This paper reports on a preliminary evaluation of a degradation process that may affect mural paintings created with emulsion products: the phase separation of paint additives towards film-environment and film-support interfaces. A number of mock-ups were prepared by brushing five acrylic, five vinyl and five styrene-acrylic paints on cement-lime mortar supports. A selection of these samples was stored under laboratory conditions to verify the appearance of exudation phenomena, and to compare the stability of paints having different chemical composition. Since water was suspected to influence the phase separation process, the remaining samples were deteriorated simulating the absorption of water into the mortar supports by capillary rise mechanism. This degradation process forced the paint layers to delaminate from the supports, allowing the exploration of the two interfaces (the one in contact with mortar and the one exposed to the environment) by mid-near FTIR reflection spectroscopy. According to the results, capillary rise seemed to promote surface exudation of non-ionic polyethoxylate type surfactants, but the process was also influenced by the chemical composition and the properties of the paint layers. No water-soluble paint components were detected at the film-support interface.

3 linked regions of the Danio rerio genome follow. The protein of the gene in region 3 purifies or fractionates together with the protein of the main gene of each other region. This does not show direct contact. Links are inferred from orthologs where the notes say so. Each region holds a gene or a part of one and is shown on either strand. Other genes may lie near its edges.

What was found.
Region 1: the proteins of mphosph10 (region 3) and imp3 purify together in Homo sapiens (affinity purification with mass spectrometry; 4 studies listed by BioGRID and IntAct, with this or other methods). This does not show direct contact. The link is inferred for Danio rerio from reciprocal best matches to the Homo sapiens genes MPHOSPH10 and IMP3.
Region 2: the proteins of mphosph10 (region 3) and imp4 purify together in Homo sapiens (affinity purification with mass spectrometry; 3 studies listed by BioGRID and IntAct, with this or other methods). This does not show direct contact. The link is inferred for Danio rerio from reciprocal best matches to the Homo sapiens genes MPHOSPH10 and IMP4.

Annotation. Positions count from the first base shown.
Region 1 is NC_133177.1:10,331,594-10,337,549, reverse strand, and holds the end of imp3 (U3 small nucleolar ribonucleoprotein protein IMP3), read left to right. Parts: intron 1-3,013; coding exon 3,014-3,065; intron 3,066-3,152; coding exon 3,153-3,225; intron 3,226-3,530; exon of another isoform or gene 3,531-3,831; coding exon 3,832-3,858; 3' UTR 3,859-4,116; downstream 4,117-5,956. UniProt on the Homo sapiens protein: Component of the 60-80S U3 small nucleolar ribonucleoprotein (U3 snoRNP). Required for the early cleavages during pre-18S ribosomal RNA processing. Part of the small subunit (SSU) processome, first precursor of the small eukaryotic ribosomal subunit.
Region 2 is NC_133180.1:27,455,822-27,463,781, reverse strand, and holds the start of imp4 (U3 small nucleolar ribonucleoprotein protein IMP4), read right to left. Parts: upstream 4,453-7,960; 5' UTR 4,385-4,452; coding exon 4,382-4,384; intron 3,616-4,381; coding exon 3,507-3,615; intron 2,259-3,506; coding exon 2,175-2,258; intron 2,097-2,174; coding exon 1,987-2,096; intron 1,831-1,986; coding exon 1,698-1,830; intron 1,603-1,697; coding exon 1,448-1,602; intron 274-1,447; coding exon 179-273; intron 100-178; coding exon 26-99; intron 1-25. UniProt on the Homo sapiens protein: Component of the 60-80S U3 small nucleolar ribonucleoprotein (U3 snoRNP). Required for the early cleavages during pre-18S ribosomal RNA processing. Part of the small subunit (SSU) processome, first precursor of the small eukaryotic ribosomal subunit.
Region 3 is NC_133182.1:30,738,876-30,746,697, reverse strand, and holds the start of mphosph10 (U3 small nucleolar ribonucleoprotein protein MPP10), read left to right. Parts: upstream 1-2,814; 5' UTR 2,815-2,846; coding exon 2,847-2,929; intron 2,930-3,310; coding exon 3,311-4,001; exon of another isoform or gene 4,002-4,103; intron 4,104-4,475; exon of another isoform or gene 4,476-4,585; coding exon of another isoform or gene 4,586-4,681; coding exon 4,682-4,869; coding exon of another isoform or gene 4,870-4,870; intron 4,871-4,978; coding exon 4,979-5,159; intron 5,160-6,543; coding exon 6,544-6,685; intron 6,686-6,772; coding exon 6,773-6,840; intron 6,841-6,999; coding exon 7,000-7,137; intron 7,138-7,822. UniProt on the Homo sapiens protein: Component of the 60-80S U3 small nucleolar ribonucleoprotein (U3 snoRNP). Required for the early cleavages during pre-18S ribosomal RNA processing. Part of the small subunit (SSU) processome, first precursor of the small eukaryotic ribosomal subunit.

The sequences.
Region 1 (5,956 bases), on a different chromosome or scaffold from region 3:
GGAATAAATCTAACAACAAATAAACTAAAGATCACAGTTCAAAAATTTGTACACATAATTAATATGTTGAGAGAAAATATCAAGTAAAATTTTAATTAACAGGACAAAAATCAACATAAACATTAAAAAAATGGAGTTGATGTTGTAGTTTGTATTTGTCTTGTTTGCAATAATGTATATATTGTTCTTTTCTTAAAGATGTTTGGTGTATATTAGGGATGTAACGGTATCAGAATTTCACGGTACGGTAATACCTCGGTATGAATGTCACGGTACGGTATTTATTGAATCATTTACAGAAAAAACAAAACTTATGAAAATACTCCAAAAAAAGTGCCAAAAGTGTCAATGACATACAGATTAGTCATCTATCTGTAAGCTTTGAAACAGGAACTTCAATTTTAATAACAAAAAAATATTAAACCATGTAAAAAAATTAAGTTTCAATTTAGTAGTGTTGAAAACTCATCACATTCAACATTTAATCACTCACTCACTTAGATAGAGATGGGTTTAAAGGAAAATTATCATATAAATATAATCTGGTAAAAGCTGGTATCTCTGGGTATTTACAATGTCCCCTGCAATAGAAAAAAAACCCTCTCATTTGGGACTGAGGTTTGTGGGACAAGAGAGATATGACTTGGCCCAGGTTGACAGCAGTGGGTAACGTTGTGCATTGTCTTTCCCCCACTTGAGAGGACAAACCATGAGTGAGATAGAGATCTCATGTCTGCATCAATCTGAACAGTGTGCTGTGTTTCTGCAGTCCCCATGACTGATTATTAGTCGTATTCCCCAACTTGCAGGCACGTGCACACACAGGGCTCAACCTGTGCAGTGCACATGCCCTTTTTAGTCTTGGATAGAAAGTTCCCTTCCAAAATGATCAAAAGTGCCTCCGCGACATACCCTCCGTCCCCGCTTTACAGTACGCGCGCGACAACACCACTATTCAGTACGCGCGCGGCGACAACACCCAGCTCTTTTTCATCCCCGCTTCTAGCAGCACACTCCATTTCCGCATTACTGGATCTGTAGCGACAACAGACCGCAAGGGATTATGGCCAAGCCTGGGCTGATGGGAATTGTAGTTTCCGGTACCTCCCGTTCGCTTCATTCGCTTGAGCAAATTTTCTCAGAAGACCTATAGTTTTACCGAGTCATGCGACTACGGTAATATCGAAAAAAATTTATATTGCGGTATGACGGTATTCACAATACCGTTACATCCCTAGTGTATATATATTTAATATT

|Titolo:||A PRELIMINARY FTIR-BASED EXPLORATION OF THE SURFACTANT PHASE SEPARATION PROCESS IN CONTEMPORARY MURAL PAINTINGS|
|Data di pubblicazione:||2013|
|Appare nelle tipologie:||2.1 Articolo su rivista |